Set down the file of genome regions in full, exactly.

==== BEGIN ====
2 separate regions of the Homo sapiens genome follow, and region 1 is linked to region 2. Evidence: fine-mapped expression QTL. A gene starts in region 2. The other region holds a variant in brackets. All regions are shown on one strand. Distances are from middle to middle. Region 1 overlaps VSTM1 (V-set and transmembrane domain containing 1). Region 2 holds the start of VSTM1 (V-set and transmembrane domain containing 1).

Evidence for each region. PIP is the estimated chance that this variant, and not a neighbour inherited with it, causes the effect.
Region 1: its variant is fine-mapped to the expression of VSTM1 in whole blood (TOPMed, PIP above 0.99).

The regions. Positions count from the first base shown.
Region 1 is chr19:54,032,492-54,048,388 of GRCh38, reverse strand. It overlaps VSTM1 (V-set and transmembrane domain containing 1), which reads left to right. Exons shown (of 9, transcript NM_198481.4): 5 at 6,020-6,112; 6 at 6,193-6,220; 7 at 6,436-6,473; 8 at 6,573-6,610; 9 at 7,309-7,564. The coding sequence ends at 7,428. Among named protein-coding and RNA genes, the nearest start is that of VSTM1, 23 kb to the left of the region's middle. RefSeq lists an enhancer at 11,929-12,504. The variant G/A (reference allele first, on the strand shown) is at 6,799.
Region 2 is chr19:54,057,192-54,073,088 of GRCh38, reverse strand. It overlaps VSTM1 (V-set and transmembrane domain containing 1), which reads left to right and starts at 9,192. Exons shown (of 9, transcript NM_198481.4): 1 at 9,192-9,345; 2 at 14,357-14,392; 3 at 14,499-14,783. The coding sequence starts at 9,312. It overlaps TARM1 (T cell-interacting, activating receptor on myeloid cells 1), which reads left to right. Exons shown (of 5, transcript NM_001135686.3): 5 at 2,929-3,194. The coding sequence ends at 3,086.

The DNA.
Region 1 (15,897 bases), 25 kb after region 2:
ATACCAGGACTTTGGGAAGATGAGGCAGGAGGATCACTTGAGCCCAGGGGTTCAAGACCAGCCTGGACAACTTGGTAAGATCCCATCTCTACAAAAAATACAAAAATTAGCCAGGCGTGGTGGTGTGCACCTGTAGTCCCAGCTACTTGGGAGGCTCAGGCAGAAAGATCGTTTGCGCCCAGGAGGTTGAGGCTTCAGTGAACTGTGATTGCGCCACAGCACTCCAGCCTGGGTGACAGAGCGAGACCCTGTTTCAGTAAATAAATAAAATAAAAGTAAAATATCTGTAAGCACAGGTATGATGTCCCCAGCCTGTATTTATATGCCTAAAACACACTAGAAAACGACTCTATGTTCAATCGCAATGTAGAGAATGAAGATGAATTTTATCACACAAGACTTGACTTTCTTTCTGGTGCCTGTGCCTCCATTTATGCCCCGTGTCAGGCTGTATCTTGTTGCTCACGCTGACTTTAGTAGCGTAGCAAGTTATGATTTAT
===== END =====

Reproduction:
2 separate regions of the Homo sapiens genome follow, and region 1 is linked to region 2. Evidence: fine-mapped expression QTL. A gene starts in region 2. The other region holds a variant in brackets. All regions are shown on one strand. Distances are from middle to middle. Region 1 overlaps VSTM1 (V-set and transmembrane domain containing 1). Region 2 holds the start of VSTM1 (V-set and transmembrane domain containing 1).

Evidence for each region. PIP is the estimated chance that this variant, and not a neighbour inherited with it, causes the effect.
Region 1: its variant is fine-mapped to the expression of VSTM1 in whole blood (TOPMed, PIP above 0.99).

The regions. Positions count from the first base shown.
Region 1 is chr19:54,032,492-54,048,388 of GRCh38, reverse strand. It overlaps VSTM1 (V-set and transmembrane domain containing 1), which reads left to right. Exons shown (of 9, transcript NM_198481.4): 5 at 6,020-6,112; 6 at 6,193-6,220; 7 at 6,436-6,473; 8 at 6,573-6,610; 9 at 7,309-7,564. The coding sequence ends at 7,428. Among named protein-coding and RNA genes, the nearest start is that of VSTM1, 23 kb to the left of the region's middle. RefSeq lists an enhancer at 11,929-12,504. The variant G/A (reference allele first, on the strand shown) is at 6,799.
Region 2 is chr19:54,057,192-54,073,088 of GRCh38, reverse strand. It overlaps VSTM1 (V-set and transmembrane domain containing 1), which reads left to right and starts at 9,192. Exons shown (of 9, transcript NM_198481.4): 1 at 9,192-9,345; 2 at 14,357-14,392; 3 at 14,499-14,783. The coding sequence starts at 9,312. It overlaps TARM1 (T cell-interacting, activating receptor on myeloid cells 1), which reads left to right. Exons shown (of 5, transcript NM_001135686.3): 5 at 2,929-3,194. The coding sequence ends at 3,086.

The DNA.
Region 1 (15,897 bases), 25 kb after region 2:
ATACCAGGACTTTGGGAAGATGAGGCAGGAGGATCACTTGAGCCCAGGGGTTCAAGACCAGCCTGGACAACTTGGTAAGATCCCATCTCTACAAAAAATACAAAAATTAGCCAGGCGTGGTGGTGTGCACCTGTAGTCCCAGCTACTTGGGAGGCTCAGGCAGAAAGATCGTTTGCGCCCAGGAGGTTGAGGCTTCAGTGAACTGTGATTGCGCCACAGCACTCCAGCCTGGGTGACAGAGCGAGACCCTGTTTCAGTAAATAAATAAAATAAAAGTAAAATATCTGTAAGCACAGGTATGATGTCCCCAGCCTGTATTTATATGCCTAAAACACACTAGAAAACGACTCTATGTTCAATCGCAATGTAGAGAATGAAGATGAATTTTATCACACAAGACTTGACTTTCTTTCTGGTGCCTGTGCCTCCATTTATGCCCCGTGTCAGGCTGTATCTTGTTGCTCACGCTGACTTTAGTAGCGTAGCAAGTTATGATTTAT